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Will's Red River IV: The Advance

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  • Will
    Will s Red River IV: The Advance The campaign was supposed to kick off the second week of March, but everyone is a little delayed [see next part regarding
    Message 1 of 1 , Oct 15, 2002
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      Will's Red River IV: The Advance

      The campaign was supposed to kick off the second week of March, but
      everyone is a little delayed [see next part regarding Steele's
      timing].

      AJ Smith sets out from Vicksburg on March 10, only a couple days
      behind. His force consisted of 2 brigades of his own division, 3
      brigades of Mower's Division and 2 brigades of TK Smith's division.
      He meets up with Porter at the mouth of the Red River. Landing his
      men at Simmesport (which they promptly burn down) he moves inland on
      the 14th moves to Marksville where Mower is directed to assault
      nearby Fort De Russy. After successfully capturing the fort, Mower
      is then sent on to Alexandria, which he enters on the 16th. The rest
      of the force (AJ and TK Smith) follow after destroying Fort De Russy.

      AJ Smith had a slight problem destroying the fort. The magazine was
      primed to be blown up, but it was accidentally set off early, killing
      two men and wounding several others. In "Red River Campaign;
      Politics and Cotton in the Civil War", Johnson quotes from Edmund
      Newsome's "Experiences in the Great War of the Rebellion" (1880)
      that Smith was hissed at and taunted by his men after this incident.
      I bring this up to illustrate that Banks would not be the only
      commander on this campaign so treated by the men.

      Banks has to linger in New Orleans but he directs Franklin to lead
      the army to Alexandria ahead of him. Rains (and possibly Franklin's
      personal style) delay the overland march of the force and Banks (by
      boat) actually gets to Alexandria before Franklin. Albert Lee's
      Cavalry division gets to Alexandria on the 19th, but Franklin with
      the four infantry divisions [Landram, Cameron, Emory and Grover]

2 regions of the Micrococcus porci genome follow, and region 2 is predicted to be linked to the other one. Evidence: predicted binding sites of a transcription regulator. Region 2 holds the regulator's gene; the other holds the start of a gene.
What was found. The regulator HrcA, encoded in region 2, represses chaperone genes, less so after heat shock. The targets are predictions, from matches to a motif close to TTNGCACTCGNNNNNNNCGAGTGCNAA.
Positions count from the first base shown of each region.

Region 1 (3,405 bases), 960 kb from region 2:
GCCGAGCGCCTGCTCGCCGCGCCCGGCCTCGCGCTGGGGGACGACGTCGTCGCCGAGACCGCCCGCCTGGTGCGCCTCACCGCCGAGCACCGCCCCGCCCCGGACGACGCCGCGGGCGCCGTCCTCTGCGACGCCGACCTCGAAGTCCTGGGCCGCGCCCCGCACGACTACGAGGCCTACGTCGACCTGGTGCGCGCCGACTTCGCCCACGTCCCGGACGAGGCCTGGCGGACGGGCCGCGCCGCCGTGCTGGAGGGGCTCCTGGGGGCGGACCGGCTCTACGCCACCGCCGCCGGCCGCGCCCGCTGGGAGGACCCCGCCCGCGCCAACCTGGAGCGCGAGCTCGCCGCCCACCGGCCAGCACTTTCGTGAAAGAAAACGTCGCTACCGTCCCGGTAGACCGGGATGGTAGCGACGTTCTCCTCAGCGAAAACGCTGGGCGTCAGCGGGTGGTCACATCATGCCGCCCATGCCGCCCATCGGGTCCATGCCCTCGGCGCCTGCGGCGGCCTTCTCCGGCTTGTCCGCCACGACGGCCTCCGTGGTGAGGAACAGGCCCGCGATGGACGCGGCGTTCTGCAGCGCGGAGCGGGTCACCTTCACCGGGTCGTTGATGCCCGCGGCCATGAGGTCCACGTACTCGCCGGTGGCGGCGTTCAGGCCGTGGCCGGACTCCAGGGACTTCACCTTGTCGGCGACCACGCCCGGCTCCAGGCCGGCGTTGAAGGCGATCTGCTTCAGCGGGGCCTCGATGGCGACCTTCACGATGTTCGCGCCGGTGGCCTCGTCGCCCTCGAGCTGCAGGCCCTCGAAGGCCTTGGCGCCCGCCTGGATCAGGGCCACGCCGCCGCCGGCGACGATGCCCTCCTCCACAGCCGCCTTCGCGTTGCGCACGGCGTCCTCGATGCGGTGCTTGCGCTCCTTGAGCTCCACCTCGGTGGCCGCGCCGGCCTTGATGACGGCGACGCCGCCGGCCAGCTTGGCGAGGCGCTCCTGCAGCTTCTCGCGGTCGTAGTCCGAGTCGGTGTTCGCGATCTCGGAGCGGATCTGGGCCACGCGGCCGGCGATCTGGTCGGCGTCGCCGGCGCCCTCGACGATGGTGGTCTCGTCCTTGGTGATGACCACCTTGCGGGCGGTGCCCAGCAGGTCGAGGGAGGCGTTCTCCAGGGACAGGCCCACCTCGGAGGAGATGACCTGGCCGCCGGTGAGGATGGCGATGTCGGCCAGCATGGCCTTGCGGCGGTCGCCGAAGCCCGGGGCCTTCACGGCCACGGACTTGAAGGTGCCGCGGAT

doesn't get there until a few days later.

      However, these army delays don't amount to much when it is found that
      the water is too low at Alexandria for Porter to pass. Even if the
      army had gotten an earlier start, they still would have been stuck in
      Alexandria while the Navy worked to get above the rapids. One of the
      river pilots advises Porter not to take the Eastport, the largest
      gunboat, further than Alexandria. Porter doesn't listen and in fact
      decides to send the Eastport up the falls first, also against the
      pilot's advice. Unsurprisingly, the Eastport gets stuck on rocks and
      three days are spent getting her off.

      While working on getting his ships above the rapids, Porter takes
      time to write a note [Naval ORs v26 p35] happily reporting that he
      has captured 2,021 bales of cotton and lists the ships entitled to a
      share of the proceeds. Also while hanging around Alexandria, Mower,
      with a part of Lee's cavalry, successfully defeats a detachament of
      enemy cavalry at Henderson's Hill.

      On March 26th Banks receives a message from Grant [OR 34/2 p610].
      Recently made general-in-cheif, this is Grant's first opportunity to
      issue orders to Banks. In my opinion this would have been the
      perfect time for Grant to have cancelled the campaign. Steele hasn't
      started yet and Banks, Porter and Smith have only moved a short way.
      Cancel it, call it a minor but successful raid and tell everybody to
      start getting ready for the real campaign in May. Instead Grant
      sends banks the opposite message: the campaign is very importance but
      he is under a tight time constraint. Banks must press on and do it
      fast.

      Grover's division is left to guard Alexandria because it is an
      important point in the supply line because of the rapids. The rest of
      the force moves forward, Lee's cavalry starting out on the 26th
      followed by the rest of Banks men the next day while AJ Smith's men
      move by boat with Porter on the river. Banks men reach Natchitoches
      on April 2. The Eastport runs aground again, slowing the navy, but
      during the first week of April the army concentrates at Natchitoches
      and nearby Grand Ecore. Lee's cavalry is sent out in different
      directions, skirmishing with the enemy on the 2nd at Crump's Hill, on
      the 4th at Campti, and on the 5th near Natchitoches.
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